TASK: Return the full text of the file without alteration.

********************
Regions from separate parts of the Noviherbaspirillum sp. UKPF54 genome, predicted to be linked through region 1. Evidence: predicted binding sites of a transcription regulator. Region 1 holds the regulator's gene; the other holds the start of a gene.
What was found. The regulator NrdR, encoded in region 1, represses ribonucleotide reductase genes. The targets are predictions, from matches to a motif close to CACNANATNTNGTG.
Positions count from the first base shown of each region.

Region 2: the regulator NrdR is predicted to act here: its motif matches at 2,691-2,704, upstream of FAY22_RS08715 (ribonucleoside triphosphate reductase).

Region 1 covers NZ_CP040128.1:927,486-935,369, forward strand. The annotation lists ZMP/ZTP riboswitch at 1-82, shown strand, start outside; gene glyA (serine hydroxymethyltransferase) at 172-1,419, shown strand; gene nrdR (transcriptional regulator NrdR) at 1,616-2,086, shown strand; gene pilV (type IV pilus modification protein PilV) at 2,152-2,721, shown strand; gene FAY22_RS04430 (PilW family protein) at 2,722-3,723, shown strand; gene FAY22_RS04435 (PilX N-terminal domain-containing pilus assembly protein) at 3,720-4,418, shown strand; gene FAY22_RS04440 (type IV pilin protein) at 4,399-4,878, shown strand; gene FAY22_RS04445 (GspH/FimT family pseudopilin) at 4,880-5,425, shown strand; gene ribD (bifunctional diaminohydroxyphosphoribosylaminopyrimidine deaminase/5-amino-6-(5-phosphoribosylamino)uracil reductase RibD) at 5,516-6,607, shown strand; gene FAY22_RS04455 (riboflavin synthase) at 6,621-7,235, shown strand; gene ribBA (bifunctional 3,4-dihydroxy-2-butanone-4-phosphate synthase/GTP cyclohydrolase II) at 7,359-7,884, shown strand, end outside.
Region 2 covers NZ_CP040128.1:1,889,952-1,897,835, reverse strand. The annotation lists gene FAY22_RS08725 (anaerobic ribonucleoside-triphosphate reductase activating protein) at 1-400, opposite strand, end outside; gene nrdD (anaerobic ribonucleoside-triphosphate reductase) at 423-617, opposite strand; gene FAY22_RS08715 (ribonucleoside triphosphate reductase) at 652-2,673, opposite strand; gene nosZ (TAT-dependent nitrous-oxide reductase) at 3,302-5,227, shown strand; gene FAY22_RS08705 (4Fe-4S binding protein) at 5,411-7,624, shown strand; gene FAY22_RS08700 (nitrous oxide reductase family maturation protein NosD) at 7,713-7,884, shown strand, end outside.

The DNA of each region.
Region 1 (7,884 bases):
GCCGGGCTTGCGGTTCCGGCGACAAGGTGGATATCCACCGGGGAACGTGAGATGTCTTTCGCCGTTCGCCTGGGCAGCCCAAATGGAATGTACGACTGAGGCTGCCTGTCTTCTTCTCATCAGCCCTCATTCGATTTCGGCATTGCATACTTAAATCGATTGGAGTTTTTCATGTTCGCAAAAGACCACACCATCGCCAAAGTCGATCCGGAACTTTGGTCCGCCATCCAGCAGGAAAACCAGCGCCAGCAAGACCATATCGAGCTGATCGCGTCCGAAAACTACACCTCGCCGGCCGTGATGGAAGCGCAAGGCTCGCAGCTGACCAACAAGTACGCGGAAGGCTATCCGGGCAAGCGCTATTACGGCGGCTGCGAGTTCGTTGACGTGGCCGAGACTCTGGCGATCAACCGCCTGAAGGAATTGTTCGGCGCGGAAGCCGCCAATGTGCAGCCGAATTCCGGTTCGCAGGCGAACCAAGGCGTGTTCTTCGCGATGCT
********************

Regions from separate parts of the Noviherbaspirillum sp. UKPF54 genome, predicted to be linked through region 1. Evidence: predicted binding sites of a transcription regulator. Region 1 holds the regulator's gene; the other holds the start of a gene.
What was found. The regulator NrdR, encoded in region 1, represses ribonucleotide reductase genes. The targets are predictions, from matches to a motif close to CACNANATNTNGTG.
Positions count from the first base shown of each region.

Region 2: the regulator NrdR is predicted to act here: its motif matches at 2,691-2,704, upstream of FAY22_RS08715 (ribonucleoside triphosphate reductase).

Region 1 covers NZ_CP040128.1:927,486-935,369, forward strand. The annotation lists ZMP/ZTP riboswitch at 1-82, shown strand, start outside; gene glyA (serine hydroxymethyltransferase) at 172-1,419, shown strand; gene nrdR (transcriptional regulator NrdR) at 1,616-2,086, shown strand; gene pilV (type IV pilus modification protein PilV) at 2,152-2,721, shown strand; gene FAY22_RS04430 (PilW family protein) at 2,722-3,723, shown strand; gene FAY22_RS04435 (PilX N-terminal domain-containing pilus assembly protein) at 3,720-4,418, shown strand; gene FAY22_RS04440 (type IV pilin protein) at 4,399-4,878, shown strand; gene FAY22_RS04445 (GspH/FimT family pseudopilin) at 4,880-5,425, shown strand; gene ribD (bifunctional diaminohydroxyphosphoribosylaminopyrimidine deaminase/5-amino-6-(5-phosphoribosylamino)uracil reductase RibD) at 5,516-6,607, shown strand; gene FAY22_RS04455 (riboflavin synthase) at 6,621-7,235, shown strand; gene ribBA (bifunctional 3,4-dihydroxy-2-butanone-4-phosphate synthase/GTP cyclohydrolase II) at 7,359-7,884, shown strand, end outside.
Region 2 covers NZ_CP040128.1:1,889,952-1,897,835, reverse strand. The annotation lists gene FAY22_RS08725 (anaerobic ribonucleoside-triphosphate reductase activating protein) at 1-400, opposite strand, end outside; gene nrdD (anaerobic ribonucleoside-triphosphate reductase) at 423-617, opposite strand; gene FAY22_RS08715 (ribonucleoside triphosphate reductase) at 652-2,673, opposite strand; gene nosZ (TAT-dependent nitrous-oxide reductase) at 3,302-5,227, shown strand; gene FAY22_RS08705 (4Fe-4S binding protein) at 5,411-7,624, shown strand; gene FAY22_RS08700 (nitrous oxide reductase family maturation protein NosD) at 7,713-7,884, shown strand, end outside.

The DNA of each region.
Region 1 (7,884 bases):
GCCGGGCTTGCGGTTCCGGCGACAAGGTGGATATCCACCGGGGAACGTGAGATGTCTTTCGCCGTTCGCCTGGGCAGCCCAAATGGAATGTACGACTGAGGCTGCCTGTCTTCTTCTCATCAGCCCTCATTCGATTTCGGCATTGCATACTTAAATCGATTGGAGTTTTTCATGTTCGCAAAAGACCACACCATCGCCAAAGTCGATCCGGAACTTTGGTCCGCCATCCAGCAGGAAAACCAGCGCCAGCAAGACCATATCGAGCTGATCGCGTCCGAAAACTACACCTCGCCGGCCGTGATGGAAGCGCAAGGCTCGCAGCTGACCAACAAGTACGCGGAAGGCTATCCGGGCAAGCGCTATTACGGCGGCTGCGAGTTCGTTGACGTGGCCGAGACTCTGGCGATCAACCGCCTGAAGGAATTGTTCGGCGCGGAAGCCGCCAATGTGCAGCCGAATTCCGGTTCGCAGGCGAACCAAGGCGTGTTCTTCGCGATGCT